Informal mining, notoriously known as illegal mining, is, without doubt, having a devastating negative effect on solid mineral mining in Nigeria. Sadly, as reported by the Nigeria Extractive Industries Transparency Initiative (NEITI), this is, erroneously, what most people, including investors and policy makers, focus on when issues are raised about the nation’s mining industry. A study conducted by NEITI with support from the World Bank revealed that only about 20 per cent of the miners do legitimate business in the Nigerian mineral and mining sector, leaving almost 80 per cent to illegal and informal miners. The immediate past minister of mines and steel development, Dr Kayode Fayemi, revealed that the country lost about $9 billion over a period of two years, particularly on gold exportation.
Aside the loss of revenue to government, experts have lamented the loss of lives as was recorded in Zamfara and Niger states when over 700 adults and 28 children died as a result of unsafe mining practices in 2010 and 2015 respectively. Illegal mining has also led to degraded environments due to the absence of remediation processes, making affected environments prone to flooding and other environmental hazards, including the dire impact of climate change. It has also cost the Nigerian government huge sums of money in treatment, remediation and alternative means of mining. The most recent is the over N850 million allocated for treatment of victims, environmental remediation and teaching on safe mining practices in Zamfara State while Niger State still awaits government intervention.
This form of mining promotes poor social habits in host communities as it encourages child labour. It will be recalled that until the late 60s and early 70s, mining was the strength of the nation’s economy as it contributed as high as 10 per cent to the Gross Domestic Product (GDP) of the nation. However, the decline occasioned by the nationalisation policy of the government which led to the exit of global mining institutions left mining in the crude hands of illegal miners, ultimately leading to huge losses of revenue to the nation. Presently, it contributes less than 0.3 per cent to the GDP and has become a playground for illegal miners who carry out their nefarious activities with total disregard for the social, economic and environmental consequence on the host communities. Furthermore, as a result of poor information on mining, the country has continued to lose lives and huge revenues to illegal miners and poorly regulated mining activities which would have been better utilised to address other infrastructural challenges.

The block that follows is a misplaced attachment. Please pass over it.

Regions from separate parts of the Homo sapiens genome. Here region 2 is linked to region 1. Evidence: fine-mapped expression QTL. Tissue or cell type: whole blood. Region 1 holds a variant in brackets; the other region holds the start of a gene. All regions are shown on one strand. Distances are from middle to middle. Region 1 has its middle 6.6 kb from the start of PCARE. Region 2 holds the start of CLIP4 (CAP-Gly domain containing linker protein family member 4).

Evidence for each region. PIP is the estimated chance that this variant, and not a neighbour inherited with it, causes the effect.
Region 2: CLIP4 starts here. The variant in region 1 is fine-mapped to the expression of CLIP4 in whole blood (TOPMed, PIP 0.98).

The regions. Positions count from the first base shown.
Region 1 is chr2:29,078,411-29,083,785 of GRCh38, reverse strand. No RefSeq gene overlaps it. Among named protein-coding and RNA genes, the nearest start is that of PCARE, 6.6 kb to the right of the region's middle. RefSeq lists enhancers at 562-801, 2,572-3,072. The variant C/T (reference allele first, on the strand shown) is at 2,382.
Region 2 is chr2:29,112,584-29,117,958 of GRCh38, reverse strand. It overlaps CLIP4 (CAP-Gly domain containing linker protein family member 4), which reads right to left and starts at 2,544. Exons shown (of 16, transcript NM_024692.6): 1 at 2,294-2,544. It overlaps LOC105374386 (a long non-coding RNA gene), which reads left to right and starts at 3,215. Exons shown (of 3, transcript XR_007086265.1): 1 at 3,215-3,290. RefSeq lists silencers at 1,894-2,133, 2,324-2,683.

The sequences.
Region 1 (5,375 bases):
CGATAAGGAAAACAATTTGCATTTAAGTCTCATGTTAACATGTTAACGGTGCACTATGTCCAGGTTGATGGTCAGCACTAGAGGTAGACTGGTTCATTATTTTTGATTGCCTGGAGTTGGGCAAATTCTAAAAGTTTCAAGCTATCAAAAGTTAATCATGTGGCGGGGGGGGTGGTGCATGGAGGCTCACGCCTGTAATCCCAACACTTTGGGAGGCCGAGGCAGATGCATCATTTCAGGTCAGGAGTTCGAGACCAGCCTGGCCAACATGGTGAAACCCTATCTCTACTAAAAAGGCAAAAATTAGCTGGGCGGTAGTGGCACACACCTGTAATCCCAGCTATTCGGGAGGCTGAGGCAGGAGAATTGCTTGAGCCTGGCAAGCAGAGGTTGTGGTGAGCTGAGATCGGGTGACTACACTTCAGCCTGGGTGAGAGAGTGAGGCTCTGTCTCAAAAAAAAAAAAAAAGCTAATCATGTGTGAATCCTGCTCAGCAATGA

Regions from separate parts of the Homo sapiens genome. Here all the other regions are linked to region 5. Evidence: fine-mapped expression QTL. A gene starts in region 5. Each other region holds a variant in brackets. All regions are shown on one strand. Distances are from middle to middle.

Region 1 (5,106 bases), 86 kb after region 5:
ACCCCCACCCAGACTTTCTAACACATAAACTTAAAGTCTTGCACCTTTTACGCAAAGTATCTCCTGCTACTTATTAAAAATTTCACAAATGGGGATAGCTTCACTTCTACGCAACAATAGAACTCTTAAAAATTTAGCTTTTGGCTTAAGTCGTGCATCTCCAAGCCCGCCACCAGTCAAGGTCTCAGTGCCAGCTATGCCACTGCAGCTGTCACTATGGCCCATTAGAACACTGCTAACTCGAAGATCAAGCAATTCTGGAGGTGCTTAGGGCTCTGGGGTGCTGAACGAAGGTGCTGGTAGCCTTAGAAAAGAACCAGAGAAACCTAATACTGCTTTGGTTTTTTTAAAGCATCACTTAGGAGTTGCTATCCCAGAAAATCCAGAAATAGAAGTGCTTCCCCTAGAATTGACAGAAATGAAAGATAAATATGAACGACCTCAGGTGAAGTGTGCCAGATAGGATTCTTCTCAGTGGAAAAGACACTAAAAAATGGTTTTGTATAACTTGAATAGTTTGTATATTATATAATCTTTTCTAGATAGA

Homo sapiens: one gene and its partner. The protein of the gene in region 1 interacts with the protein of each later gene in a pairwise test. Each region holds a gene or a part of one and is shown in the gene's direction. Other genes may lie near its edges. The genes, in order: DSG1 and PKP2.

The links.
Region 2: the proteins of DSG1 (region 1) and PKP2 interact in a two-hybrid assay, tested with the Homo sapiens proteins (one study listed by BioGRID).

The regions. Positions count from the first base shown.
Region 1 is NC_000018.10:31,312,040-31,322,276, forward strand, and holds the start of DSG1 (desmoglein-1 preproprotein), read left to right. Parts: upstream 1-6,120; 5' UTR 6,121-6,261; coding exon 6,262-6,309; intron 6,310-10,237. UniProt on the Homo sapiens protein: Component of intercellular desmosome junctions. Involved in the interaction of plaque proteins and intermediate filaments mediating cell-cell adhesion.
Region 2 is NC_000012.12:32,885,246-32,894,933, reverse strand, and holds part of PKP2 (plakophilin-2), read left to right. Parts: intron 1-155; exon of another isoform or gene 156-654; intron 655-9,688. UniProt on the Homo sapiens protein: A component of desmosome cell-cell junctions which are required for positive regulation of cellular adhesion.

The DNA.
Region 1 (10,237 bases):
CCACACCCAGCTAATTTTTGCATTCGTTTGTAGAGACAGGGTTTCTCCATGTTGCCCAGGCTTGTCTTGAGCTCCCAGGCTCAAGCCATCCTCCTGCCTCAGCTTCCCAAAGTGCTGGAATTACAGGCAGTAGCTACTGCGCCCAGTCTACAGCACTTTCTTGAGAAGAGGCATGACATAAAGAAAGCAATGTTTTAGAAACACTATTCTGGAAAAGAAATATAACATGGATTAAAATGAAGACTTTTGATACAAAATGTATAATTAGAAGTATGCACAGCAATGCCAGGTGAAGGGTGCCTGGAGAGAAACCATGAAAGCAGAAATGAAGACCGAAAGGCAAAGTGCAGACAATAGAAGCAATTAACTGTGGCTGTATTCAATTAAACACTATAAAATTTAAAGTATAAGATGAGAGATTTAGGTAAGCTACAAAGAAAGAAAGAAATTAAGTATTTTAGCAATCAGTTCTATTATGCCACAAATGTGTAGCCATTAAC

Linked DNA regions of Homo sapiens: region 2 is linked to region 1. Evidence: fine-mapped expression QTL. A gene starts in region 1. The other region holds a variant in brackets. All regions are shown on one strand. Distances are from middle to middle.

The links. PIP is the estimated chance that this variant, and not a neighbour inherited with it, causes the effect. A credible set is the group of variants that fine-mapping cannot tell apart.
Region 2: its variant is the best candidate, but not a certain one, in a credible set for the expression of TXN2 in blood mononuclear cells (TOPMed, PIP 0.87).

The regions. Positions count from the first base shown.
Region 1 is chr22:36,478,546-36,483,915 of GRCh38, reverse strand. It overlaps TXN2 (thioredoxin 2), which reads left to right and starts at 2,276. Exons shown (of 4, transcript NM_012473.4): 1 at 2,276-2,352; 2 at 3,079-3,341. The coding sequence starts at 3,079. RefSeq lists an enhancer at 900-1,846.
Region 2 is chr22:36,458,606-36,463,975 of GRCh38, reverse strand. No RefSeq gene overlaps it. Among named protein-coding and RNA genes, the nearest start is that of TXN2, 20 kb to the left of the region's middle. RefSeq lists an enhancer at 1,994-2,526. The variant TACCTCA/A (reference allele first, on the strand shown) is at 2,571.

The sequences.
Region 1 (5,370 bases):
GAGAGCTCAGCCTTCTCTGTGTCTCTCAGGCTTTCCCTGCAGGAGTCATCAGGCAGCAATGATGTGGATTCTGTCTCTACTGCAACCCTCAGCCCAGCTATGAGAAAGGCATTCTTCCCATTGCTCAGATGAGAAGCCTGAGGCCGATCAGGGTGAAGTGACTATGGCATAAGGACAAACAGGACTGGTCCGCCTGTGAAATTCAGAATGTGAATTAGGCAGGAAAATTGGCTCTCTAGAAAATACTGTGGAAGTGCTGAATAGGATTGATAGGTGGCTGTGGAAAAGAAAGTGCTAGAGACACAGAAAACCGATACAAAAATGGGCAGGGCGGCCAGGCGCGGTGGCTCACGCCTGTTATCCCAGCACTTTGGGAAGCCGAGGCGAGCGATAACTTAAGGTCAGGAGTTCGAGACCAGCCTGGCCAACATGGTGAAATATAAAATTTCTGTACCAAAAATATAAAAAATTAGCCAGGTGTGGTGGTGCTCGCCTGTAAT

It has been found out that despite the gold being mined in various states of the federation, including Zamfara, Osun, Niger and Katsina among others, there is no record of gold mining in the books of the Federal Inland Revenue Service (FIRS). What this implies, in our opinion, is that prospectors, that is local and foreign miners, and even government workers, smuggle out the product, paying little or no taxes at all to the government. As we urge the authorities to address this unfortunate situation, we bring to mind the fact that most illegal mining businesses are owned by well-placed Nigerians who hide behind the activities of illegal miners to continue to steal the nation’s resources while denying host communities the benefits of the mineral resources in their lands.
Meanwhile, an international organisation, Global Rights, claims that artisanal mining makes up 80 per cent of mining concerns in Nigeria and is largely informal, meaning that government is not deriving any revenue from it and, at the same time, host communities are bearing the brunt of the environmental devastation and the infrastructural strain associated with it. The question to be asked is how to begin to build a fiscal framework for mining in Nigeria. There is the need to bring co-players to the table – ministries, governors and civil society organisations, (CSOs) among others – to talk about how to build a tenable regime. One other way is for government to incentivise the formalisation of the sector as it is.
There is no doubt that in addressing this fundamental failure of the economy, the Nigerian government must ensure effective creation and implementation of sectoral policies that are seen to be working. There is the need to incentivise the small and illegal miners such that they key into the benefits of safe mining so as to address issues of environmental degradation. Industry players who are seen to be corrupt must be named and shamed while ensuring they face the full wrath of the law.
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